Digital citizenship can be defined as the norms of appropriate, responsible behavior with regard to technology use. This practice has been a part of QAE since we first opened our doors, that it is our collective responsibility to teach and model appropriate behavior all of the time, including online. One of the three areas of focus for QAE is our Social Emotional Learning (SEL) program. We emphasize this in our classrooms, on the playground, in the lunchroom; wherever we work together, and it naturally extends into our online lives and behavior.
A foundational belief at QAE is the importance of how we treat each other. Every student receives training through specific SEL curricula taught by Ms. Skoog or Ms. Meyers to develop the skills we believe will lead to citizens who are able to demonstrate their ability to be Kind, Safe and Fair in all parts of their day. In every classroom you can see social and behavior agreements that have been developed by the classroom community, and with the rollout of One to World, classroom communities are now adding technology components to those agreements.
Our focus on developing these resources, and communicating this information to parents in particular is particularly timely because of an incident involving a recent comment posted on a QAE student blog from a non Seattle Public School IP address outside of school hours. There were several inappropriate comments posted at the same time but particularly upsetting and concerning was one comment that made a physical threat. When this comment was discovered by the student’s family, Mr. Jeffrey and I were both contacted immediately. I strongly recommended that this be reported to the Seattle Police Department, which the family did. An SPD investigation into this matter has begun and we are cooperating with all requests for information that have been made so far by the investigating officer.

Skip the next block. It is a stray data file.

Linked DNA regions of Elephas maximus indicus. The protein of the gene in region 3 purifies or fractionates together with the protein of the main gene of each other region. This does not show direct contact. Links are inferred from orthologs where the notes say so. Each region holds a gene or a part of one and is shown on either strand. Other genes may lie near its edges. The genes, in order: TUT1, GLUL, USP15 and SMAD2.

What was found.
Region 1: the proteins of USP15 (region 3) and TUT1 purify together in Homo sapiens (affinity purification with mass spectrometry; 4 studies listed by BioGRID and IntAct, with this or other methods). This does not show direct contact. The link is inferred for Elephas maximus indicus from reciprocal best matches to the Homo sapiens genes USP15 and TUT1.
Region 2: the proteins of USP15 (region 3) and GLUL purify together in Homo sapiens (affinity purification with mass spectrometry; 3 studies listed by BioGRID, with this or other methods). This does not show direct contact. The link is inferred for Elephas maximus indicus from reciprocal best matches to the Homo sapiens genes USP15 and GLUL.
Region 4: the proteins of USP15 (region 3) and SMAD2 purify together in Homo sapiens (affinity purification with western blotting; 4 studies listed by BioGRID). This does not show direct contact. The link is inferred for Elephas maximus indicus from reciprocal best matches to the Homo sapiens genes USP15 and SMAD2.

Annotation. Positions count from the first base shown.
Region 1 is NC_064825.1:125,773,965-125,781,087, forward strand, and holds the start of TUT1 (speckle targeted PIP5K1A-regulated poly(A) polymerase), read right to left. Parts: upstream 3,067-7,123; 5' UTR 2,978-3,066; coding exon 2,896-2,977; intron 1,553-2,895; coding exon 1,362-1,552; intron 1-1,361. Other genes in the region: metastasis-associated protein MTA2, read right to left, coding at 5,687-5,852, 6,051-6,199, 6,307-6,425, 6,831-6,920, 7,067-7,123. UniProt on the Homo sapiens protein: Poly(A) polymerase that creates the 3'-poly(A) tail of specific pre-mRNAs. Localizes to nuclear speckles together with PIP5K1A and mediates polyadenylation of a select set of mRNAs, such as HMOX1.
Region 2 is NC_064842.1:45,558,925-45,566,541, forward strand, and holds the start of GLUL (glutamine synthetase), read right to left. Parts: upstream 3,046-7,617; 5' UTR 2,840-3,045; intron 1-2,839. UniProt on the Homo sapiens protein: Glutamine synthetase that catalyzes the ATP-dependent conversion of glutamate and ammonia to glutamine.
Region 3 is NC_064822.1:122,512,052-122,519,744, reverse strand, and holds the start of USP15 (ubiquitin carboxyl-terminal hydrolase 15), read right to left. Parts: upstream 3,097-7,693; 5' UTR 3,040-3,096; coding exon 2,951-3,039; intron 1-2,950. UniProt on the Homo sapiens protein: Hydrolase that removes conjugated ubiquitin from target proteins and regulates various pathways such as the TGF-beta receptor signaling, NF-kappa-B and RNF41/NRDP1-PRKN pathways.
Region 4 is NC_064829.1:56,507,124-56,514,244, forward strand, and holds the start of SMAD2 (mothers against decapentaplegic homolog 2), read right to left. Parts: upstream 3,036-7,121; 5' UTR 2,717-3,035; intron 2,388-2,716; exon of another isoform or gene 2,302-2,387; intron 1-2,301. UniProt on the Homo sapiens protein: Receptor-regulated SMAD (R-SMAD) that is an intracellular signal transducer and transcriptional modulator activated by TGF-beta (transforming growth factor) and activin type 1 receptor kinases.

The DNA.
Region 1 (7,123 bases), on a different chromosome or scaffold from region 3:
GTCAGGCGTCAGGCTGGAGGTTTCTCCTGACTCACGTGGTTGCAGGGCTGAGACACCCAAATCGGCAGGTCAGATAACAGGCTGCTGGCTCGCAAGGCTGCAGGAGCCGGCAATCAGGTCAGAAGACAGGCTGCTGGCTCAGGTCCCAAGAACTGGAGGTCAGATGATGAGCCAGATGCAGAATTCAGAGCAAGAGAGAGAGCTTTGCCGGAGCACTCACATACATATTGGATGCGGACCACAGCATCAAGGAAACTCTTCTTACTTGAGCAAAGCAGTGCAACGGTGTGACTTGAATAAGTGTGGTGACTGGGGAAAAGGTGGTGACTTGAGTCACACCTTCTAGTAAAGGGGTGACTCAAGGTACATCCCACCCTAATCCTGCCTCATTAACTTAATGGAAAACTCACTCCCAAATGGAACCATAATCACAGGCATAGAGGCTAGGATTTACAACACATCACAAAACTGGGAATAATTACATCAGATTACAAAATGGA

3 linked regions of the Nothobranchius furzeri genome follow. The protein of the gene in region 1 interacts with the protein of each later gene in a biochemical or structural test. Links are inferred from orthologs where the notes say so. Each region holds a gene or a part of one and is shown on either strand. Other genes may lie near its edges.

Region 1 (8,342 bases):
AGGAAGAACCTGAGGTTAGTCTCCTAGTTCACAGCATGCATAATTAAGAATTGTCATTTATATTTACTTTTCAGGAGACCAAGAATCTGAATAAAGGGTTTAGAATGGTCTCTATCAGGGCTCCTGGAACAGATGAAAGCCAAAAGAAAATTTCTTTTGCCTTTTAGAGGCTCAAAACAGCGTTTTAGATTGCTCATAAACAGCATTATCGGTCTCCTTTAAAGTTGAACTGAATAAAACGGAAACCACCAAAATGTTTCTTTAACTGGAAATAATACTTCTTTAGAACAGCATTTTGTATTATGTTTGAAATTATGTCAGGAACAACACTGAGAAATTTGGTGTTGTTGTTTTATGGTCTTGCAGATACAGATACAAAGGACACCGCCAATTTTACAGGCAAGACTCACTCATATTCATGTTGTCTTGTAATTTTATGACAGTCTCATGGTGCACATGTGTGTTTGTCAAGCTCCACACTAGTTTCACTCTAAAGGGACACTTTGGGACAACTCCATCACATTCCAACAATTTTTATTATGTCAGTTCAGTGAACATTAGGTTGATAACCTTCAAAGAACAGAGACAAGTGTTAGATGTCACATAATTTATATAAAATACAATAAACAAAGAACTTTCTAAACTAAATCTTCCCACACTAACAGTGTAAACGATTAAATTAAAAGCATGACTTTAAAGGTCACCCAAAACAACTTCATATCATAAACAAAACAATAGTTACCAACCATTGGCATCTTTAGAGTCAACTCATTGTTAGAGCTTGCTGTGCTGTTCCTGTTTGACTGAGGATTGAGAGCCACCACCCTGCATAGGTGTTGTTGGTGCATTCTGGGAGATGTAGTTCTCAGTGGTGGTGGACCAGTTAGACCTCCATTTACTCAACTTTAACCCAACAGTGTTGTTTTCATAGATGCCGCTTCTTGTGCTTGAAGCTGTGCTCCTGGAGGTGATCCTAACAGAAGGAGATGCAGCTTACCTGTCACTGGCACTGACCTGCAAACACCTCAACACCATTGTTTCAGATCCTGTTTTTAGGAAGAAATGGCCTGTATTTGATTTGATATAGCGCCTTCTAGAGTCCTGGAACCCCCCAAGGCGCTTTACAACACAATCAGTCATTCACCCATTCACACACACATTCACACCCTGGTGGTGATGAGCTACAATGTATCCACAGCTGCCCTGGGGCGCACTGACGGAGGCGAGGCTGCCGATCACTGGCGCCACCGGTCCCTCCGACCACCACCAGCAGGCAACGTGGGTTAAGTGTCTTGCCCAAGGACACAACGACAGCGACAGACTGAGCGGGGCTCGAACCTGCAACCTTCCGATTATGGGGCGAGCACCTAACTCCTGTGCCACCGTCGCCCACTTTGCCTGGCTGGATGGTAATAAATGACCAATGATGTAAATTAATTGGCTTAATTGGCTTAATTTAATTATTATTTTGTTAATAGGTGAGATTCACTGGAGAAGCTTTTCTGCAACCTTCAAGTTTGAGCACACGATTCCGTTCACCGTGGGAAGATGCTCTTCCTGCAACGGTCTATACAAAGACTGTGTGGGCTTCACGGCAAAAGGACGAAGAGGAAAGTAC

Last weekend Mr. Jeffrey changed the comment setting on all of the Weebly blogs to moderated. This means that a teacher must approve any comment before it can be posted. Additionally, our staff met yesterday to discuss that decision and discuss if there is anything further that we feel needs to be done. Our discussion focused on student safety and how this might be used to further our understanding of cyber bullying and citizenship in this realm. Further, our PTA-QAE Tech Committee met last night to discuss this incident and further develop our Handbook. It was a consensus among both groups that digital citizenship is taught clearly and often in our classrooms, in our library, and hopefully in our homes.
Transparency in this case has been difficult as there is an ongoing police investigation and a desire to protect the student from classroom discussions about the comments and threat. In any situation where a threat is made, whether a written note, a verbal threat, or a comment posted online, these same procedures would be followed.
I would like to clearly outline some information to help our community understand what has occurred so far:
- Our staff has provided regular support for the student who received the threat and will continue to support the student.
- I encouraged the family to call the Seattle Police Department and we are cooperating with the SPD as they have begun their investigation.
- I called the Seattle Public Schools Security Department and made a report.
- I directed the family to contact our SPS Safety and Security representative.
- We secured the IP address of the computer from which the posts were sent and the address has been turned over to the Seattle Police Department; they are in the process of getting a search warrant.
I would welcome any dialogue on this subject, but do not believe email is the appropriate medium. If you wish to speak to me about this issue, we can set up a time to talk or meet as a group.